A quick Google search provides the FARS explanatory brochure, found here: . The brochure indicates that FARS is an aggregate of state reported data, including: police accident reports, state highway department data, death certificates, coroner/ME reports, hospital medical reports, and emergency medical services reports. It would take a bit of looking into these reporting mechanisms, but one could guess that a person directly involved in the FA could be 1) ashamed to admit that a cell phone was involved 2) too traumatized to remember and report accurately or 3) outright lying to protect their driving record or change at a favorable insurance claim, or that of a related party. Those not directly involved (i.e. onlookers) probably can’t tell if a person is using a cell phone prior to the FA given that their point of attention likely begins following the catalystic event (in this case, cell phone use).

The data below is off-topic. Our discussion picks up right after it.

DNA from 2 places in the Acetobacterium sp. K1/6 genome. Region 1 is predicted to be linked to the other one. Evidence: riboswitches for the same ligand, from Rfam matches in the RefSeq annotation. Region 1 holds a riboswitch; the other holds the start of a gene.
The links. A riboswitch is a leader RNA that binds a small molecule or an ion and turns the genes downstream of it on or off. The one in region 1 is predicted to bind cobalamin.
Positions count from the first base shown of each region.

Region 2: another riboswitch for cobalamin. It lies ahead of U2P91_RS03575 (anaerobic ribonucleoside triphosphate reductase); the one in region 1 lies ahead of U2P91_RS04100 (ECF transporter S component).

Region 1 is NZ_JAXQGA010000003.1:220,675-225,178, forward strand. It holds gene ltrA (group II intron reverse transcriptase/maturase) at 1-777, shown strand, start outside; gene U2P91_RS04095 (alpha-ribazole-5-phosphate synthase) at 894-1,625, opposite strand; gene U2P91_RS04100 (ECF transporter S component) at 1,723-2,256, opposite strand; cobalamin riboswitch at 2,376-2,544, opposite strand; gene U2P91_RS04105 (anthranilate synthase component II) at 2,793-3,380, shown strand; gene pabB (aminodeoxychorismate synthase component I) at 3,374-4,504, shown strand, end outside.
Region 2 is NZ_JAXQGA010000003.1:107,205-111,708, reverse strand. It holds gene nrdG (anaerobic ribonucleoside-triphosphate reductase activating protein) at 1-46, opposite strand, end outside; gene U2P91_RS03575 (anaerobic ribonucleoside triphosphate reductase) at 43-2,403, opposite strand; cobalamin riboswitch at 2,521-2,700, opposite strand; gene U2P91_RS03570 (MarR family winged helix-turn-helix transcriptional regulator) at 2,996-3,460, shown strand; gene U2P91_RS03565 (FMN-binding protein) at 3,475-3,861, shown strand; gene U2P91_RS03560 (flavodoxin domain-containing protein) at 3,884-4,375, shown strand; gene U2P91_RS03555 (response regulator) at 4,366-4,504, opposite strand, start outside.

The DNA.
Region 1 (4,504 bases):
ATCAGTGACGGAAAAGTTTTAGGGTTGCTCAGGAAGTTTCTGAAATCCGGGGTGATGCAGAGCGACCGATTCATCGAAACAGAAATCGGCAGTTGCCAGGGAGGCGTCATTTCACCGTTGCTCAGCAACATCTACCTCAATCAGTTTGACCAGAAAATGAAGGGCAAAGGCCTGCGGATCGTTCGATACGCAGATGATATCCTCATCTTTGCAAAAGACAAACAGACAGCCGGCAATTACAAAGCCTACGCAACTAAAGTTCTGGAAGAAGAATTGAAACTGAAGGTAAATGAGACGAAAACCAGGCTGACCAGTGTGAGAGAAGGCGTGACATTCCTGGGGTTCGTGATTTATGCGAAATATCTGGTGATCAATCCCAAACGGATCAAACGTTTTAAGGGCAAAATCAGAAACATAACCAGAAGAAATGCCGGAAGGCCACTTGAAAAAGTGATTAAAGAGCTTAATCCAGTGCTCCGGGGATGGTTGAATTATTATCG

Since supporting data is always nice, the query tool turned up that, in 2009, 72.4% of fatalities were vehicle occupants, 13.2% were motorcyclists, and 14.4% were non-motorists. Of the majority category, 72.1% of fatalities were the driver and 27.7% were the passenger (with 0.3% thrown in as Unknown Occupant). Therefore, it follows that most of the people doing the first-hand reporting to the police or emergency responders are passengers in the vehicle or vehicles involved in the FA. These folks likely fall into categories 1 and 2, and possibly 3 – leading to under-reporting the actual event catalyst.